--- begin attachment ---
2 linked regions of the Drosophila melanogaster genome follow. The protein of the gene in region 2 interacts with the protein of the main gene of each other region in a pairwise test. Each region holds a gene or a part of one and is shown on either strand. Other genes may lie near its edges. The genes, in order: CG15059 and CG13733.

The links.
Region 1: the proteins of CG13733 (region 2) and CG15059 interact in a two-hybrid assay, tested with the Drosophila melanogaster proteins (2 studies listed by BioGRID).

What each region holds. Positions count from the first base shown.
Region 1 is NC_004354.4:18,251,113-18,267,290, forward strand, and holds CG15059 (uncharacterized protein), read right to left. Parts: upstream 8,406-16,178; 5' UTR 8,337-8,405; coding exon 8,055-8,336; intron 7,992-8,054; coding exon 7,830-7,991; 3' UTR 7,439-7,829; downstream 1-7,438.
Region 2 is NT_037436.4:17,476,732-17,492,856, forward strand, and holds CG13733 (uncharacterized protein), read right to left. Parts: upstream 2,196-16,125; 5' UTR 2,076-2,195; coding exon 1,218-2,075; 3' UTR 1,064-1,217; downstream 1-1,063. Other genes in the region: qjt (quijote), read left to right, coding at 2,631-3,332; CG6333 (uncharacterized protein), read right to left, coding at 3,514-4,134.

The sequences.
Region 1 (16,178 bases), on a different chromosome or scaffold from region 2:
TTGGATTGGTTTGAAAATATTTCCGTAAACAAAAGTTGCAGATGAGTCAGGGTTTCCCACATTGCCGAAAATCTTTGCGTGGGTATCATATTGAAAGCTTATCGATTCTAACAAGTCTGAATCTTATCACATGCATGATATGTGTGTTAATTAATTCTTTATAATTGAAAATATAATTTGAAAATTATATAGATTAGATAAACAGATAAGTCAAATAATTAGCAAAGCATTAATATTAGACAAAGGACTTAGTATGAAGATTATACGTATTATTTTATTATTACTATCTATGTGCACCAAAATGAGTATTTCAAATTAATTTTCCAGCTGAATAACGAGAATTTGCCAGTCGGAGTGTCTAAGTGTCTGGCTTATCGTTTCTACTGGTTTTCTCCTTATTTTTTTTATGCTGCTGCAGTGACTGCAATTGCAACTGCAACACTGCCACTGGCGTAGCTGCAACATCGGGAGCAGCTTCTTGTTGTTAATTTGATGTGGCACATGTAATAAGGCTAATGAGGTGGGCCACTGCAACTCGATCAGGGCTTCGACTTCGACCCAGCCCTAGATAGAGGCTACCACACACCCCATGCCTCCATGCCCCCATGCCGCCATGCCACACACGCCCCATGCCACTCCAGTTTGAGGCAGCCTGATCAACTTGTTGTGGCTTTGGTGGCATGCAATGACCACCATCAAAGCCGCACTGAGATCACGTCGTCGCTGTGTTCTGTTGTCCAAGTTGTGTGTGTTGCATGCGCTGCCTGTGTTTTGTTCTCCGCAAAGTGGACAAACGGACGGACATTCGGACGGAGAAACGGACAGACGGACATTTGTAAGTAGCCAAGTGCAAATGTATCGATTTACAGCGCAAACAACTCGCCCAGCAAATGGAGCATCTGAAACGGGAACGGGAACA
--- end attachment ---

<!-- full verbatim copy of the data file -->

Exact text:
2 linked regions of the Drosophila melanogaster genome follow. The protein of the gene in region 2 interacts with the protein of the main gene of each other region in a pairwise test. Each region holds a gene or a part of one and is shown on either strand. Other genes may lie near its edges. The genes, in order: CG15059 and CG13733.

The links.
Region 1: the proteins of CG13733 (region 2) and CG15059 interact in a two-hybrid assay, tested with the Drosophila melanogaster proteins (2 studies listed by BioGRID).

What each region holds. Positions count from the first base shown.
Region 1 is NC_004354.4:18,251,113-18,267,290, forward strand, and holds CG15059 (uncharacterized protein), read right to left. Parts: upstream 8,406-16,178; 5' UTR 8,337-8,405; coding exon 8,055-8,336; intron 7,992-8,054; coding exon 7,830-7,991; 3' UTR 7,439-7,829; downstream 1-7,438.
Region 2 is NT_037436.4:17,476,732-17,492,856, forward strand, and holds CG13733 (uncharacterized protein), read right to left. Parts: upstream 2,196-16,125; 5' UTR 2,076-2,195; coding exon 1,218-2,075; 3' UTR 1,064-1,217; downstream 1-1,063. Other genes in the region: qjt (quijote), read left to right, coding at 2,631-3,332; CG6333 (uncharacterized protein), read right to left, coding at 3,514-4,134.

The sequences.
Region 1 (16,178 bases), on a different chromosome or scaffold from region 2:
TTGGATTGGTTTGAAAATATTTCCGTAAACAAAAGTTGCAGATGAGTCAGGGTTTCCCACATTGCCGAAAATCTTTGCGTGGGTATCATATTGAAAGCTTATCGATTCTAACAAGTCTGAATCTTATCACATGCATGATATGTGTGTTAATTAATTCTTTATAATTGAAAATATAATTTGAAAATTATATAGATTAGATAAACAGATAAGTCAAATAATTAGCAAAGCATTAATATTAGACAAAGGACTTAGTATGAAGATTATACGTATTATTTTATTATTACTATCTATGTGCACCAAAATGAGTATTTCAAATTAATTTTCCAGCTGAATAACGAGAATTTGCCAGTCGGAGTGTCTAAGTGTCTGGCTTATCGTTTCTACTGGTTTTCTCCTTATTTTTTTTATGCTGCTGCAGTGACTGCAATTGCAACTGCAACACTGCCACTGGCGTAGCTGCAACATCGGGAGCAGCTTCTTGTTGTTAATTTGATGTGGCACATGTAATAAGGCTAATGAGGTGGGCCACTGCAACTCGATCAGGGCTTCGACTTCGACCCAGCCCTAGATAGAGGCTACCACACACCCCATGCCTCCATGCCCCCATGCCGCCATGCCACACACGCCCCATGCCACTCCAGTTTGAGGCAGCCTGATCAACTTGTTGTGGCTTTGGTGGCATGCAATGACCACCATCAAAGCCGCACTGAGATCACGTCGTCGCTGTGTTCTGTTGTCCAAGTTGTGTGTGTTGCATGCGCTGCCTGTGTTTTGTTCTCCGCAAAGTGGACAAACGGACGGACATTCGGACGGAGAAACGGACAGACGGACATTTGTAAGTAGCCAAGTGCAAATGTATCGATTTACAGCGCAAACAACTCGCCCAGCAAATGGAGCATCTGAAACGGGAACGGGAACA